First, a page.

17. While dealing with the objection that the suit was barred under Order II Rule 2 of the Code of Civil Procedure, learned counsel for the petitioners cites a judgment of the Supreme Court, being that of Gurbux Singh vs. Bhooralal reported at AIR 1964 SC 1810, wherein it was held, according to the petitioners, Order II Rule 2 of the Code only applies to a subsequent suit.

18. Learned counsel for the petitioners also cites a division bench judgment of the Delhi High Court which followed Gurbux Singh, being that of Vaish Cooperative Adarsh Bank Limited vs. Geetanjali Despande & Others reported at 102 (2003) DLT

570. It was held in such judgment that Order II Rule 2 lies in a subsequent suit and does not apply to amendments in the same suit.

19. While distinguishing, in reply, a judgment reported at (2010) 14 SCC 596 [Van Vibhag Karamchari Griha Nirman Sahkari Sanstha Maryadit (Registered) vs. Ramesh Chander and others], wherein apparently it was held that even an amendment in the same suit was hit by Order II Rule 2, learned counsel for the petitioners argues that it was never held in the said judgment that an amendment in the first suit would be barred by Order II Rule 2. The ratio laid down Van Vibhag (supra) was that time-barred amendments would not be allowed. In the said case, the amendment was barred by eleven years and the same was a consideration for refusing such amendment, inter alia touching Order II Rule 2 but laying down nothing in the said judgment on the proposition as sought to be expounded by the petitioners. Limitation was the main consideration in the said judgment, as would be evident from the judgments relied on in the judgment of Van Vibhag (supra) itself, being (2001) 6 SCC 163 [Vishwambhar and others vs. Laxminarayan (Dead) through LRS and another] and 1995 Supp (3) SCC 17 [K. Raheja Constructions Ltd. and another vs. Alliance Ministries and others].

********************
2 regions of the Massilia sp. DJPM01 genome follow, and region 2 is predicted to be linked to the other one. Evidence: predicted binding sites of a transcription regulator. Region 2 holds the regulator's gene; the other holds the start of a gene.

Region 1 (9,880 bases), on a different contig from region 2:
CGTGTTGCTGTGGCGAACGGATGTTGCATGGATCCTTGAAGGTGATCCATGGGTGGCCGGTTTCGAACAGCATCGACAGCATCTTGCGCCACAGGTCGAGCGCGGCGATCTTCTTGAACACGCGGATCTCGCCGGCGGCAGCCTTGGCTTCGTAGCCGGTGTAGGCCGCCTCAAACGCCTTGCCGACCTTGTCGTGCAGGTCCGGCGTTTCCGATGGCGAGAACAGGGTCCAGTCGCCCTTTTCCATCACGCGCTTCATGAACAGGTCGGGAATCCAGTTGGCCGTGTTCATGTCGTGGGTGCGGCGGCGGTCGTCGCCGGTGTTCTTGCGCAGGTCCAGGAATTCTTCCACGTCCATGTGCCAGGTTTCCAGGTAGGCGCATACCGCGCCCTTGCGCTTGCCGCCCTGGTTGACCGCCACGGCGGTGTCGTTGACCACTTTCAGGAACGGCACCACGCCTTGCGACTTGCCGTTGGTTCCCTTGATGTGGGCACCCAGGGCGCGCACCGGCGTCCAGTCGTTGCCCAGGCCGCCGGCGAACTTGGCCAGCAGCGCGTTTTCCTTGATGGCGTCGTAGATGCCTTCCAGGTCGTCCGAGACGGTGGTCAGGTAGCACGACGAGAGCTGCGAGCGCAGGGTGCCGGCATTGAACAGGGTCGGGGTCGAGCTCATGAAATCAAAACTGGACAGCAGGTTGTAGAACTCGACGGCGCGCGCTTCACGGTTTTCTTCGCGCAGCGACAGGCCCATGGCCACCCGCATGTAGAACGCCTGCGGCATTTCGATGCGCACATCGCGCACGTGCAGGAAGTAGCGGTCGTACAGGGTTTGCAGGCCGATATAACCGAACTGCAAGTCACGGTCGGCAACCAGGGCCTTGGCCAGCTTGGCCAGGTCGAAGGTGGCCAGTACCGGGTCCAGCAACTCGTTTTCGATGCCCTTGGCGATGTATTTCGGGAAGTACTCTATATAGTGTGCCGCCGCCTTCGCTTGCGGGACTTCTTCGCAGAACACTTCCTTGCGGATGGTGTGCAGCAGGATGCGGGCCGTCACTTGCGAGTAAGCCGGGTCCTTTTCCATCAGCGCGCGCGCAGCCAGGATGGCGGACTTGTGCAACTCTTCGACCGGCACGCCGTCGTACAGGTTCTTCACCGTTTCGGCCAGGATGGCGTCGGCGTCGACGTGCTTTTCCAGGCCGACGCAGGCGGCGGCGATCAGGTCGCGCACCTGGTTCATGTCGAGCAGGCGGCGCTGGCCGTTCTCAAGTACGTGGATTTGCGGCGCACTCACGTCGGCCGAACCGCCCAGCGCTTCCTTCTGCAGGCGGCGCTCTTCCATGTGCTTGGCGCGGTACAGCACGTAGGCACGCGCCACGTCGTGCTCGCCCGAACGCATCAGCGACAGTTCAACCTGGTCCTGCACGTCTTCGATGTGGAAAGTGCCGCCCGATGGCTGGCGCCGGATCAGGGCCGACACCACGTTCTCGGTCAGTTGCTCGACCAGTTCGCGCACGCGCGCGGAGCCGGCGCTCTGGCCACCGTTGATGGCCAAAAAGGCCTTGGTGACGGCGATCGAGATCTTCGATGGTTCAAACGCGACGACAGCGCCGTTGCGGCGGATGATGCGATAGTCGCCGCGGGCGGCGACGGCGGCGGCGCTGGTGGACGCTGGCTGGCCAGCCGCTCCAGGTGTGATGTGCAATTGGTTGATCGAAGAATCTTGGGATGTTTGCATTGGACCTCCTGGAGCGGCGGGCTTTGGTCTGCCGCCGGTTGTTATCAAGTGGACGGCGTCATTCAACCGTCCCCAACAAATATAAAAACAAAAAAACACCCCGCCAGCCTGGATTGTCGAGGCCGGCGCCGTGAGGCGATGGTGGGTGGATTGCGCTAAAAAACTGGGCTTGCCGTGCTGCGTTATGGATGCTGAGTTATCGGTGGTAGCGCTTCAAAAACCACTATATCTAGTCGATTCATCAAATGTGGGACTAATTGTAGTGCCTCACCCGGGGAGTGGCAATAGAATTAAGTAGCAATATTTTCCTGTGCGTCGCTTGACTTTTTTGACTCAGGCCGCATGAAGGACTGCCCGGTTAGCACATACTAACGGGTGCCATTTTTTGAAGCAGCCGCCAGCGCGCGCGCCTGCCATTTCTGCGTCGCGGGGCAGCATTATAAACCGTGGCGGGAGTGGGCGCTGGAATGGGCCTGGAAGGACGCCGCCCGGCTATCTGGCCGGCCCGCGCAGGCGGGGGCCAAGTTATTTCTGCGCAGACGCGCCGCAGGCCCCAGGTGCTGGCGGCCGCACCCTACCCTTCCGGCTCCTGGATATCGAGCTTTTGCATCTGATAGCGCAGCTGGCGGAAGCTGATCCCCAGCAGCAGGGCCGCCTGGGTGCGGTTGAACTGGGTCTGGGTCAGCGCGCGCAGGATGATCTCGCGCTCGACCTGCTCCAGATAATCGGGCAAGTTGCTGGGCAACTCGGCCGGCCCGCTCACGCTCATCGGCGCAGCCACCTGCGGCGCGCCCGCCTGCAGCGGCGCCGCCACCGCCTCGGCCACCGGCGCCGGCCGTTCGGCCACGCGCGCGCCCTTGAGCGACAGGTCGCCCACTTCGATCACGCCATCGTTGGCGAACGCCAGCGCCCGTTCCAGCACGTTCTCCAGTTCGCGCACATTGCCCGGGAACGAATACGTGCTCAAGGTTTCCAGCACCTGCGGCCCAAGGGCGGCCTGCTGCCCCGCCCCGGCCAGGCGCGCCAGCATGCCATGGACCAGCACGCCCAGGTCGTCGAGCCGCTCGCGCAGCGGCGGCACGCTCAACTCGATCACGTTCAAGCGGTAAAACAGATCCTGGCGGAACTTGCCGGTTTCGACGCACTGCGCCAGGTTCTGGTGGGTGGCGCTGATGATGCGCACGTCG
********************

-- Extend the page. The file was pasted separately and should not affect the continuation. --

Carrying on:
20. However, as distinguished from Van Vibhag (supra), in the present case, the amendment was filed within three years of the cause of action, being the execution of the purported deed in 2011, in terms of Article 54 of the Limitation Act.

21. Learned counsel for the petitioners further argues that certain stray observations made in paragraph nos. 30 and 31 of Van Vibhag (supra), as relied on by the opposite parties, was not the ratio laid down therein. Even if those paragraphs contained the ratio, those would be per incuriam, in view of not having noticed Gurbux Singh (supra).

22. As regards the judgment of Rajesh alias Raj Chaudhary and Ors. vs. Asha Chaudhary and ors. reported at 2015 SCC OnLine Del 13936, rendered by a Single Judge of the Delhi High Court, learned counsel for the petitioners argues that the same did not lay down the correct proposition of law upon placing reliance on (2010) 14 SCC 596 [Van Vibhag Karamchari Griha Nirman Sahkari Sanstha Maryadit (Registered) vs. Ramesh Chander and others], since the latter judgment did not lay down the proposition that Order II Rule 2 of the Code would apply even if no latter suit was filed but an amendment was sought in the only existing suit.